Valoracion Instrumentos Financieros

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Valoracion Instrumentos Financieros

  1. 1. VALORATING FINANCIAL INSTRUMENT BOND STOCK RISK, RATE OF RETURN AND CAPITAL COST
  2. 2. BONDS <ul><li>Bond – Security that obligates the issuer make specified payments to the bondholder. </li></ul><ul><li>Coupon – The interest payments paid to the bondholder. </li></ul><ul><li>Face Value – Payment at the maturity of the bond. Also called par value or maturity value. </li></ul><ul><li>Coupon Rate – Annual interest payments a percentage of face value. </li></ul>
  3. 3. BOND PRICES AND YIELDS <ul><li>PV = PV(coupons) + PV(face value) </li></ul><ul><li>= (coupon x annuity factor) + (face value x discount factor). </li></ul><ul><li>Example: In 1999, Treasury bonds with 3-year maturities offered a return of about 5.6%; face value = $1,000; coupon rate = 6%; coupon = $60. </li></ul>
  4. 4. RATE OF RETURN <ul><li>Rate of Return – Total income per period per dollar invested. </li></ul>
  5. 5. VARIATION IN CORPORATE BONDS <ul><li>Zero-Coupon Bonds – coupon rate = 0; do not receive a regular coupon payment. These bonds are issued at prices considerably below face value. </li></ul><ul><li>Floating-Rate Bonds – coupon payments are tied to some measure of current market rates. The rate might be reset once a year to the current Treasury bill rate plus 2 percent. </li></ul><ul><li>Convertible Bonds – you can choose later to exchange it for a specified number of share of common stock. </li></ul>
  6. 6. STOCK VALORATION STOCK MARKET
  7. 7. COMMON STOCK <ul><li>Common stock – Ownership shares in a publicly held corporation. </li></ul><ul><li>Primary Market – Market for newly-issued securities, sold by the company to raise cash. </li></ul><ul><li>Initial Public Offering (IPO) – First offering of stock to the general public. </li></ul><ul><li>Secondary Market – Market in which already-issued securities are traded among investors. </li></ul>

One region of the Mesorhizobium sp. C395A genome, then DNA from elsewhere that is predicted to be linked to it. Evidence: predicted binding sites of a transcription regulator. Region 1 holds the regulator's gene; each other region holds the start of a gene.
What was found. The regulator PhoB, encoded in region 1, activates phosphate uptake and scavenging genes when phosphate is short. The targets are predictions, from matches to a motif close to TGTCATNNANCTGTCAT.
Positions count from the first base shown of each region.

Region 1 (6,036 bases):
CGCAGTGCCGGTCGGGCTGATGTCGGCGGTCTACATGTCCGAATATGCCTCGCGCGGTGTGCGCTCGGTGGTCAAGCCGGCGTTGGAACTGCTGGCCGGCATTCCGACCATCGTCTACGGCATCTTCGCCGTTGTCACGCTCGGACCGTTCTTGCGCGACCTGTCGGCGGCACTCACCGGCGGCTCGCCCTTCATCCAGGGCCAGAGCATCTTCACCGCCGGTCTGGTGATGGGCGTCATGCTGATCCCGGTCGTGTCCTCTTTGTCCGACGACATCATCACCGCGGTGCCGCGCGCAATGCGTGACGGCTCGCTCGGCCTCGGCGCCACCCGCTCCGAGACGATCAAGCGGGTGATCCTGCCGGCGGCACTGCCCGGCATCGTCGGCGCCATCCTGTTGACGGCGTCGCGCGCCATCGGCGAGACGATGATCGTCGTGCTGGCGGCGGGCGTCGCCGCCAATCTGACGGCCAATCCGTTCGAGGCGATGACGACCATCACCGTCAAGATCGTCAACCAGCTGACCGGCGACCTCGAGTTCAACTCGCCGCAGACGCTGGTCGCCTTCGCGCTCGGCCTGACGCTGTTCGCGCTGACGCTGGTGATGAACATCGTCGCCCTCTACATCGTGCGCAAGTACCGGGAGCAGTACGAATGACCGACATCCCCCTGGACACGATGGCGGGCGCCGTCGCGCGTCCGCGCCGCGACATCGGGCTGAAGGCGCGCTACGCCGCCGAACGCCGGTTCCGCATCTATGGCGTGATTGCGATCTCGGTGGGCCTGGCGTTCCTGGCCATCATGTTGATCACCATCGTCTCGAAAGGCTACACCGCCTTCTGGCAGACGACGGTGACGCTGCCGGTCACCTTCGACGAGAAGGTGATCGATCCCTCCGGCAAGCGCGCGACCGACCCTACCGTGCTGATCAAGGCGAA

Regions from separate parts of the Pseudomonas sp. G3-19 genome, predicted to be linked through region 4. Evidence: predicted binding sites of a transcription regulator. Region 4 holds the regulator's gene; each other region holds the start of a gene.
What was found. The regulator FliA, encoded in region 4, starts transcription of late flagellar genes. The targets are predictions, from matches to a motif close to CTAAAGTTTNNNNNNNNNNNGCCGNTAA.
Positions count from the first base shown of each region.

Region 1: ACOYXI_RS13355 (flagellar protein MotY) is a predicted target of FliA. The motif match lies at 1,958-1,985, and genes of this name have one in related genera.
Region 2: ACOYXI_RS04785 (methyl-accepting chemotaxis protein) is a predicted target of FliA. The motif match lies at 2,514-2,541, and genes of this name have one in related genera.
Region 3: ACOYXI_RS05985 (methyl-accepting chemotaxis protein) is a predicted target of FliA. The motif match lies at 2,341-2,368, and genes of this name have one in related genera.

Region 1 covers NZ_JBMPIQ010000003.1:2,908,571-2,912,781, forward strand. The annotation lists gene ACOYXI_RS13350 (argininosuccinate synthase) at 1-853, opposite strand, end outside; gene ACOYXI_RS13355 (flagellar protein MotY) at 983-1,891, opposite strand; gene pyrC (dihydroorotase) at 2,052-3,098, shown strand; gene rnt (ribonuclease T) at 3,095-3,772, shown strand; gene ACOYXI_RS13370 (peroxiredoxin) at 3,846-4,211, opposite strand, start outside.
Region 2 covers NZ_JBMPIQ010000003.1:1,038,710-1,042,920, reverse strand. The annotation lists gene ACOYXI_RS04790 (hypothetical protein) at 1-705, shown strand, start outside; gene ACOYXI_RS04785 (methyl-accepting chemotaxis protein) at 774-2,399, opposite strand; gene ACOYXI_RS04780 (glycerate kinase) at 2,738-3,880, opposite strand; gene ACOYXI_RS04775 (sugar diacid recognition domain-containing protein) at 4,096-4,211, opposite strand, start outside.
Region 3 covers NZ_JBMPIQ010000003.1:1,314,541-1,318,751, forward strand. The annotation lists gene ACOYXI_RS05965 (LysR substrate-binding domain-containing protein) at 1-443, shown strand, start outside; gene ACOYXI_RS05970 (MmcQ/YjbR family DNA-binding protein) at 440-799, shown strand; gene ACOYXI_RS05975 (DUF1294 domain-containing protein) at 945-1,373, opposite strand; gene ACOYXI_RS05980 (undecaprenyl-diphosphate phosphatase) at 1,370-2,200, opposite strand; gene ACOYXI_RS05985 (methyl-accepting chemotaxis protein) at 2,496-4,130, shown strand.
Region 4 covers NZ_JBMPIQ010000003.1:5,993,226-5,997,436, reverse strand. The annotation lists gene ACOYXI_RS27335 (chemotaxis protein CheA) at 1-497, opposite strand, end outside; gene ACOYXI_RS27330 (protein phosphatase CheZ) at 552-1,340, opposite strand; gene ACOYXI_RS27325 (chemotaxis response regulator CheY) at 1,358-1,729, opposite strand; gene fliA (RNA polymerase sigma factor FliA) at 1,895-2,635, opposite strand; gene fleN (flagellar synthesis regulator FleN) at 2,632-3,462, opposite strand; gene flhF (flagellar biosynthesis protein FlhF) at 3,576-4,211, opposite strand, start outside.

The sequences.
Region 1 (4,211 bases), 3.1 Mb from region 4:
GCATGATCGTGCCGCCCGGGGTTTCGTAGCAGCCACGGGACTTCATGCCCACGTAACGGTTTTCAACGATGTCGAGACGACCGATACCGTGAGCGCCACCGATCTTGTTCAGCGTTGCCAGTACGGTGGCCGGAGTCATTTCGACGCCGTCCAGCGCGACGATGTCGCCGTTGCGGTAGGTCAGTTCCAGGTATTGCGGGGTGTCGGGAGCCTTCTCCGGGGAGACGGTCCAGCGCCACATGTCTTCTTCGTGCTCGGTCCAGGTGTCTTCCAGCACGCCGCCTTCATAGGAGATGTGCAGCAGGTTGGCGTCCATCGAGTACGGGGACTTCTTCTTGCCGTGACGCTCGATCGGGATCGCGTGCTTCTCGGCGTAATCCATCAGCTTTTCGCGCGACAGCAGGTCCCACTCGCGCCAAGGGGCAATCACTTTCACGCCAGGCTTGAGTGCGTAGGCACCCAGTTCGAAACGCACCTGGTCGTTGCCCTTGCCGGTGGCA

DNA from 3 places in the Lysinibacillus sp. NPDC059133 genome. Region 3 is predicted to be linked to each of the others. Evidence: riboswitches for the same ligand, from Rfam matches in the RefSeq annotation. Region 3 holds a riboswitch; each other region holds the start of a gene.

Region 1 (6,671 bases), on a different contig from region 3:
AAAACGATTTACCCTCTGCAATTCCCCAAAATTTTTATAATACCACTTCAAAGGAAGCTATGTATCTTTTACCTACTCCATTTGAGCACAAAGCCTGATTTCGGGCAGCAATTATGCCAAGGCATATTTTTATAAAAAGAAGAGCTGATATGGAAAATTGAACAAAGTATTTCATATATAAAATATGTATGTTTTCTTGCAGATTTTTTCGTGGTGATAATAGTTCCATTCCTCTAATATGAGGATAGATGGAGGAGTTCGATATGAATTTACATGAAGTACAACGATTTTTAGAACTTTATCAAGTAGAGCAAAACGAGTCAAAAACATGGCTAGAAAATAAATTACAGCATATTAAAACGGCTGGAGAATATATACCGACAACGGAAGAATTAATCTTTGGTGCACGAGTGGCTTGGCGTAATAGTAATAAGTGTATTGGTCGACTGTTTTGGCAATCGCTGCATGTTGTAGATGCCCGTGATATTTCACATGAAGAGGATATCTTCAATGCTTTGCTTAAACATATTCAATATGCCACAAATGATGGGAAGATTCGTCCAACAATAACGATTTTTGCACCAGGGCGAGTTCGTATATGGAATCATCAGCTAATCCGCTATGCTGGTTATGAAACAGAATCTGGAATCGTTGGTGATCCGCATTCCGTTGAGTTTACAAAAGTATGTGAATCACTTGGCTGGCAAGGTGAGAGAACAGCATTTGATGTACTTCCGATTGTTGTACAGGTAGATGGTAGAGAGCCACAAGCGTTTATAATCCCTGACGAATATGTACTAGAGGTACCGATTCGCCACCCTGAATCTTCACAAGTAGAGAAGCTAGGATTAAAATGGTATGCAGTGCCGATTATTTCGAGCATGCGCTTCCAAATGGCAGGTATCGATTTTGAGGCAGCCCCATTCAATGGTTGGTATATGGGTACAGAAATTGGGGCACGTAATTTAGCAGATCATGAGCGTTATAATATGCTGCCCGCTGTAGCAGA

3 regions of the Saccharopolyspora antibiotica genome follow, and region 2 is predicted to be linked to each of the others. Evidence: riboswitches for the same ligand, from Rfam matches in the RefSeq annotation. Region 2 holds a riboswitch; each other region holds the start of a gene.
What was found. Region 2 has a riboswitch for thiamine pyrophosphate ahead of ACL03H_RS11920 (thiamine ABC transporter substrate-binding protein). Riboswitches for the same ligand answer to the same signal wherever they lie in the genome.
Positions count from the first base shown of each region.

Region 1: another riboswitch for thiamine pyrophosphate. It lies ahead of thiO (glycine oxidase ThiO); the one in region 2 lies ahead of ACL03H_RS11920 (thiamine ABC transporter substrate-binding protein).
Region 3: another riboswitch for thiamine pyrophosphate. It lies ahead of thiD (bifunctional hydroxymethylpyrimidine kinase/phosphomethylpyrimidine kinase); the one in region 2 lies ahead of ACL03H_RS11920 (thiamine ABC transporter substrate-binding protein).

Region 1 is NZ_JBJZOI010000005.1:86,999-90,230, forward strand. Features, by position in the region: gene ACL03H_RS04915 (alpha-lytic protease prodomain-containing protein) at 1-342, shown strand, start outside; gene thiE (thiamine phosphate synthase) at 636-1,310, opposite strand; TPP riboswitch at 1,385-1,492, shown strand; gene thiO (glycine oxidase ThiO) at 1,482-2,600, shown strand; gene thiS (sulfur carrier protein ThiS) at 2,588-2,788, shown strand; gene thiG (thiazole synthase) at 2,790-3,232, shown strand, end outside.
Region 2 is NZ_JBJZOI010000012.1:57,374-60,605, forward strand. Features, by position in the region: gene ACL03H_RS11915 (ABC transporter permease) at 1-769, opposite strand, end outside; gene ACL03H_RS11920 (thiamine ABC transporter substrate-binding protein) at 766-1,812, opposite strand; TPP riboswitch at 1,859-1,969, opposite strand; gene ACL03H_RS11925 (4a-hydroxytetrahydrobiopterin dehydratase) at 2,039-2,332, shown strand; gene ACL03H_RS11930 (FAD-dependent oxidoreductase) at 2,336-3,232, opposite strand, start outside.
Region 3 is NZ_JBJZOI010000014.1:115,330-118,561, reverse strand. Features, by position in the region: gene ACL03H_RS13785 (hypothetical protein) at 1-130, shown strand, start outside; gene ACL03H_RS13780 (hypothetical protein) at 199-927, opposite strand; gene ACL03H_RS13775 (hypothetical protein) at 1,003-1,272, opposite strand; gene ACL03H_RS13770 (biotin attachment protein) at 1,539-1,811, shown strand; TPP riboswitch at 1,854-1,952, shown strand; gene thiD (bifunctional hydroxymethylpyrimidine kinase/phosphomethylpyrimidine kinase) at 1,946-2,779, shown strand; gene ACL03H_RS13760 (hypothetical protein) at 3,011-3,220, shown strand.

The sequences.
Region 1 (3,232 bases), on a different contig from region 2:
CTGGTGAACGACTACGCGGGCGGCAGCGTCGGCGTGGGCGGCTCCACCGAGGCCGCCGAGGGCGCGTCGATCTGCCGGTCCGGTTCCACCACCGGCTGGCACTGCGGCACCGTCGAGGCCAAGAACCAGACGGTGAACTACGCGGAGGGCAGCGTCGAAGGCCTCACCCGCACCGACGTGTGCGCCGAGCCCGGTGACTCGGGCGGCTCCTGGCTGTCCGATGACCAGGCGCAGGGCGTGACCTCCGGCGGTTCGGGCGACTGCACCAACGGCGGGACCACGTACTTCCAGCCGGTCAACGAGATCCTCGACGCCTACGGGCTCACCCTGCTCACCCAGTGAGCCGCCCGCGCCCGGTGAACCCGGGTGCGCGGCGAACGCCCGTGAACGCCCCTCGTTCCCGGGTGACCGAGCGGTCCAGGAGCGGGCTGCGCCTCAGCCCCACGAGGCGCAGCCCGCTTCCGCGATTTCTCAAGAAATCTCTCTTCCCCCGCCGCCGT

8. 8. COMMON STOCK <ul><li>Dividend – Periodic cash distribution from the firm to its shareholders. </li></ul><ul><li>Price-Earnings (P/E) – Ratio of stock price to earnings per share. </li></ul><ul><li>Book Value – Net worth of the firm according to the balance sheet. </li></ul><ul><li>Liquidation Value – Net proceeds that would be realized by selling the firm’s assets and paying off its creditors. </li></ul>
  9. 9. COMMON STOCK VALORATION <ul><li>Today price = </li></ul><ul><li>Tomorrow price = </li></ul><ul><li>Expected return = </li></ul>
  10. 10. DIVIDEND DISCOUNT MODEL <ul><li>With no growth = </li></ul><ul><li>If all earning were distributed like dividend, we’ll found </li></ul>
  11. 11. THE CONSTANT GROWTH DIVIDEND DISCOUNT MODEL <ul><li>Definition – Version of the dividend discount model in which dividends grow at a constant rate. </li></ul><ul><li>Expected Rates of Return = </li></ul><ul><li>r = dividend yield + growth rate. </li></ul>
  12. 12. GROWTH STOCKS AND INCOME STOCKS <ul><li>Payout Ratio – Fraction of earnings paid out as dividends. </li></ul><ul><li>P/R – g = %DIV + earning per share (E/P). </li></ul><ul><li>Plowback Ratio – Fraction of earnings retained by the firm. </li></ul><ul><li>Return=g=returns on equity x plowback ratio </li></ul>
  13. 13. VALUING ENTIRE BUSINESSES <ul><li>VEB = PV = Capital value/(r-g) </li></ul><ul><li>Example: Suppose 20,000 common stock outstanding and paid dividend by $2 per share. Investor expect a steady dividend growth of 4% a year and required a return of 9%. So the total value of the firm will be: PV = 40,000/(.09-.04) = $800,000. Also we can get PV = number of shares outstanding x market price of share. </li></ul>